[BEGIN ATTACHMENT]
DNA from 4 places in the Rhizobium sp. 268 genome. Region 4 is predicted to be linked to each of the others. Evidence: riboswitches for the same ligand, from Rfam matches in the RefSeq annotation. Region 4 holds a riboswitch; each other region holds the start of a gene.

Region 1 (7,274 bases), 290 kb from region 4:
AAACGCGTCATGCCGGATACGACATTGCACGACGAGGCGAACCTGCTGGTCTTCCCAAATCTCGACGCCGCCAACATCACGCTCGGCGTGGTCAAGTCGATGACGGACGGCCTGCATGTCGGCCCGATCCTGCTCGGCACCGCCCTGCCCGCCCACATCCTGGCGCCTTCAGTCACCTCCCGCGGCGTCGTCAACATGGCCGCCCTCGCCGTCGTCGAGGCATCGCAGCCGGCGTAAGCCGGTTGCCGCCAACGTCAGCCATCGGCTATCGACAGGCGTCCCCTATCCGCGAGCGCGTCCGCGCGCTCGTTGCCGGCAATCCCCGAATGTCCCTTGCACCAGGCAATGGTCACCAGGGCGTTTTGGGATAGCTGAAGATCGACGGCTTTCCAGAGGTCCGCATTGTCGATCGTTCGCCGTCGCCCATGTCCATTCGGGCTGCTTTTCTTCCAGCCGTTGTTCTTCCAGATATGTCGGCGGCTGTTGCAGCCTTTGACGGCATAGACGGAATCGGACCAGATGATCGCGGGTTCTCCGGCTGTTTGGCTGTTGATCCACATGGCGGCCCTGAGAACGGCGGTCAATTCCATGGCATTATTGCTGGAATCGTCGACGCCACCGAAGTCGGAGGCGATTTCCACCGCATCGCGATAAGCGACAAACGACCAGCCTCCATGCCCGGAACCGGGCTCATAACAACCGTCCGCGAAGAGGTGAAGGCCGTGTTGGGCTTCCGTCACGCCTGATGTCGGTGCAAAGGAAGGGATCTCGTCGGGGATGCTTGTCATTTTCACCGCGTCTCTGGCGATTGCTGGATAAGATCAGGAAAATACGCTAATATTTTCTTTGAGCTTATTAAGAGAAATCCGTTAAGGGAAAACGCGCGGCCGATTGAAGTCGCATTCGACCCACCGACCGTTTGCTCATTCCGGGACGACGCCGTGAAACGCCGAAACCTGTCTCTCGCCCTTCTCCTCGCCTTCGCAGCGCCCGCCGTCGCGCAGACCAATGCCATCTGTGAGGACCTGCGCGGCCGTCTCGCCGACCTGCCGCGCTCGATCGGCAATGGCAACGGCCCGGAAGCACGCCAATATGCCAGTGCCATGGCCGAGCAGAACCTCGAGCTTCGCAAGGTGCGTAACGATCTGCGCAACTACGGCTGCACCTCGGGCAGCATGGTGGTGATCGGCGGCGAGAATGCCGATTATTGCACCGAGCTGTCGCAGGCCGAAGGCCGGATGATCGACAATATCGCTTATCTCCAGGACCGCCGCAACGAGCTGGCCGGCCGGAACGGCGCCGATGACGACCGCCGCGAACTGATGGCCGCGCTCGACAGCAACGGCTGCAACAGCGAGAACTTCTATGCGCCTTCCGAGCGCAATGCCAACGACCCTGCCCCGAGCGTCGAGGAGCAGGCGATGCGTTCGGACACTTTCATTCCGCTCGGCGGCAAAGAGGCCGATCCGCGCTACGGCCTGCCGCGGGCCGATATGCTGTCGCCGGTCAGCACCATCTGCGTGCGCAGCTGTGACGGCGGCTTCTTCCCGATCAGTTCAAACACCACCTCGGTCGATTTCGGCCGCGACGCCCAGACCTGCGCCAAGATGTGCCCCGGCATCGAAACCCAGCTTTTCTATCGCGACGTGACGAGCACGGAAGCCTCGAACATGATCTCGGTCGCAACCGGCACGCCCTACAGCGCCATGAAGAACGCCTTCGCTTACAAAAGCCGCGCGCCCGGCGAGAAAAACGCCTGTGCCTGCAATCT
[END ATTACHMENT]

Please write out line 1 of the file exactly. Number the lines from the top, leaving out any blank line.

DNA from 4 places in the Rhizobium sp. 268 genome. Region 4 is predicted to be linked to each of the others. Evidence: riboswitches for the same ligand, from Rfam matches in the RefSeq annotation. Region 4 holds a riboswitch; each other region holds the start of a gene.